An ISP, or any site running BGP, can use iBGP. It is simply choosing BGP peers with the same AS number.
There is an interesting rule that you must follow with iBGP: iBGP speakers must be connected in a full mesh (each iBGP speaker in an AS must peer with every other iBGP speaker in the AS). This doesn't mean that they must physically connect, but they must have neighbors defined. The routes to the neighboring interfaces can be from an IGP. The reason is that iBGP routers having learned an iBGP-originated prefix from an iBGP neighbor cannot advertise that iBGP-originated prefix to another iBGP neighbor because that prefix may somehow be advertised back to the originating iBGP router.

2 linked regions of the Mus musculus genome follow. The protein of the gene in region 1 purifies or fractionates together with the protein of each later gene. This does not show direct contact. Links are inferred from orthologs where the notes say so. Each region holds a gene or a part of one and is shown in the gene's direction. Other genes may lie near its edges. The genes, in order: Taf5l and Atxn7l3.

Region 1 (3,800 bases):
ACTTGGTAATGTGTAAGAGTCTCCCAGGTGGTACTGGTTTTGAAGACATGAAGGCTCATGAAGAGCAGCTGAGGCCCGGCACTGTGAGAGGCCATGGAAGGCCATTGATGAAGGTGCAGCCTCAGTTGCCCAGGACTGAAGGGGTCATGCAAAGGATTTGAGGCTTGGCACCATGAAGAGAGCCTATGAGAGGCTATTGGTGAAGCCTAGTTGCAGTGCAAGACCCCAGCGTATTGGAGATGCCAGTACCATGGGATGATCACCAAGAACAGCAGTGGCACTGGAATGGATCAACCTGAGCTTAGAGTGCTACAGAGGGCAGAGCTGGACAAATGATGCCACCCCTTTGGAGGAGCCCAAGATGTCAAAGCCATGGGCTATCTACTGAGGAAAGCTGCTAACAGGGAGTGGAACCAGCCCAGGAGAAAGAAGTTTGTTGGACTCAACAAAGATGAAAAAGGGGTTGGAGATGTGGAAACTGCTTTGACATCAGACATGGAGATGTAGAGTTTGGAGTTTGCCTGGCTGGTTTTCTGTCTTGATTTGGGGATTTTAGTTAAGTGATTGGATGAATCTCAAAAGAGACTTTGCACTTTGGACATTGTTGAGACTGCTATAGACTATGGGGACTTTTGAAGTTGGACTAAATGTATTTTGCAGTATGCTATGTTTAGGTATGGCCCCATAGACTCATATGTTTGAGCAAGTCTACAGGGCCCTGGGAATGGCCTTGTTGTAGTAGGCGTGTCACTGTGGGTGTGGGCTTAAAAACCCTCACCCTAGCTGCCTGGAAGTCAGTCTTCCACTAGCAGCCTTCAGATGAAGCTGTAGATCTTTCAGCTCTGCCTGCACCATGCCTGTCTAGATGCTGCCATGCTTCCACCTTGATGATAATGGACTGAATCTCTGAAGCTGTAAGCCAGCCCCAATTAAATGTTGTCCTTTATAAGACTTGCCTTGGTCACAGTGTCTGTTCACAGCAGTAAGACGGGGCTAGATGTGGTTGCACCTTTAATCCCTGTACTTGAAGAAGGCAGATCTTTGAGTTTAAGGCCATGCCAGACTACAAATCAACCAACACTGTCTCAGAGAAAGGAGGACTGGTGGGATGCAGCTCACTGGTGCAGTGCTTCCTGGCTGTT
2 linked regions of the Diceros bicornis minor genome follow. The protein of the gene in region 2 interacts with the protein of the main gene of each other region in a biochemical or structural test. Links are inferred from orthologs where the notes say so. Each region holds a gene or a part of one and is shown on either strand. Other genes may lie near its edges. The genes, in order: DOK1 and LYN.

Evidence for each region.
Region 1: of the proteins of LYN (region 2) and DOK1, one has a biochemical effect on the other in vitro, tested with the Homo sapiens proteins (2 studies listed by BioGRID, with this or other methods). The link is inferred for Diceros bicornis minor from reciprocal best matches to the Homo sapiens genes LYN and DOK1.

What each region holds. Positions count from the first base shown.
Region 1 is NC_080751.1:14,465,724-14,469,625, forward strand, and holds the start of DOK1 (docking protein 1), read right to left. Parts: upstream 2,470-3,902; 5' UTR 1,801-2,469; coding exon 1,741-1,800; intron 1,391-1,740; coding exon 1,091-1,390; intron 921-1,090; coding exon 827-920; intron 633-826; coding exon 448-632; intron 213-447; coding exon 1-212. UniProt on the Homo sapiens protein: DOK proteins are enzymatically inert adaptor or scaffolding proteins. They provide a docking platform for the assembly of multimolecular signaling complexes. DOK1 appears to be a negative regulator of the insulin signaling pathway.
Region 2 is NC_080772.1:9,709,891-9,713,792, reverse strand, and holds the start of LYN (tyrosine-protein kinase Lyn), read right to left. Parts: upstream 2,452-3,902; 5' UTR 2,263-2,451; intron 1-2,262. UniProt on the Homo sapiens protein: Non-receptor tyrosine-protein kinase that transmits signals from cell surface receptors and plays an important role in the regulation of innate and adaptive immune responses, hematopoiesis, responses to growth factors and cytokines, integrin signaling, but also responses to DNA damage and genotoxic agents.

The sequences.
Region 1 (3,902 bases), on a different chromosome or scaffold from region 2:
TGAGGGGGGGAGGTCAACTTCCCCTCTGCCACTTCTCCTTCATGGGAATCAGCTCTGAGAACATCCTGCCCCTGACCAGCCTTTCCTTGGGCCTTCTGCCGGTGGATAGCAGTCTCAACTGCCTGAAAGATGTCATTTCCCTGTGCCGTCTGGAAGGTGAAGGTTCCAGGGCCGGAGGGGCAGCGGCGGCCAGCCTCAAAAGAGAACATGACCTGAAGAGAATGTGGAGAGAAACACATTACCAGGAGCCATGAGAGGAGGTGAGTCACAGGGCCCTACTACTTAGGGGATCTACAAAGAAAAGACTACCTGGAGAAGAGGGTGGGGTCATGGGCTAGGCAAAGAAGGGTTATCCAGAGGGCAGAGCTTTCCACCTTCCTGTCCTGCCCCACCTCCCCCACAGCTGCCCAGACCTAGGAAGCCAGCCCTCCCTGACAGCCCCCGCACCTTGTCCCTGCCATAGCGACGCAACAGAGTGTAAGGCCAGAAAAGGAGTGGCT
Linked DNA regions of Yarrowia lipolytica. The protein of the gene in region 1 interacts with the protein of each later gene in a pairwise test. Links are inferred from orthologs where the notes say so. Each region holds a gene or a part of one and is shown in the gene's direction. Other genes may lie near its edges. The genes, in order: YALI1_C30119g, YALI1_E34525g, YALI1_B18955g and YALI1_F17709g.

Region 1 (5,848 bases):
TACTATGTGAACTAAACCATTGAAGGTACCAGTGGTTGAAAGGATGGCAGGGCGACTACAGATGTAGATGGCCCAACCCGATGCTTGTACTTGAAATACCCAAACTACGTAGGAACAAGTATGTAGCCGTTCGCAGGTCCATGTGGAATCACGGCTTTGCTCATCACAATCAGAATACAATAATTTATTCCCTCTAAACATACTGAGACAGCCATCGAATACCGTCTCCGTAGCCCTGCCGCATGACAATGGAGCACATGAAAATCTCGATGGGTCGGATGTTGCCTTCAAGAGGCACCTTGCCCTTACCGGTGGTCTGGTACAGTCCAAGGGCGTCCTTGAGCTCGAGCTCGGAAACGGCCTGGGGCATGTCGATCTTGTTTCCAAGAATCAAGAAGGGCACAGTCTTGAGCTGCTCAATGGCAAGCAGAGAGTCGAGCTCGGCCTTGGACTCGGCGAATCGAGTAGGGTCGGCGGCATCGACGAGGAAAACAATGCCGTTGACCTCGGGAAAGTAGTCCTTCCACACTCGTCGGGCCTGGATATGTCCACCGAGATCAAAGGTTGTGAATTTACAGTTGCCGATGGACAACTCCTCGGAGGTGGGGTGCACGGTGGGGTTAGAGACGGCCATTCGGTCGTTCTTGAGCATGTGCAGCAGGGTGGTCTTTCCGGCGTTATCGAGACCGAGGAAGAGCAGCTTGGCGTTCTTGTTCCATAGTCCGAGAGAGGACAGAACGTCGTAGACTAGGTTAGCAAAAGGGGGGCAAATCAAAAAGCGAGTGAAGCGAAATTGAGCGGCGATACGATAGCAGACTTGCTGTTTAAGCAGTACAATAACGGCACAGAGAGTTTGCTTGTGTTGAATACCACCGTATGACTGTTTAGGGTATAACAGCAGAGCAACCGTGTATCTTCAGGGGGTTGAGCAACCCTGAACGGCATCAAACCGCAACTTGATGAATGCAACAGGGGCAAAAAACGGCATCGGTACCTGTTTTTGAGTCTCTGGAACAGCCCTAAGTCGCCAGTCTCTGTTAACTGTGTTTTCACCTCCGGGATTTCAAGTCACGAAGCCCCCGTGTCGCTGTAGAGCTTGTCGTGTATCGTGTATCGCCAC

There are mitigations for this because you could quickly end up with many iBGP connections. There are route reflectors and confederations that will let you break up the iBGP into more manageable chunks.
In your example, iBGP prefixes originated by R4 could be advertised to R3, but R3 could not advertise those prefixes to R2. This is a loop prevention mechanism. If you are running an IGP*, you could have each router form a neighbor relationship to every other router, which doesn't scale well. Alternatively, you could set up R2 and R3 as route reflectors.
*Many ISPs that are/were telephone companies still use IS-IS instead of OSPF as their IGP. Either will work fine as an IGP.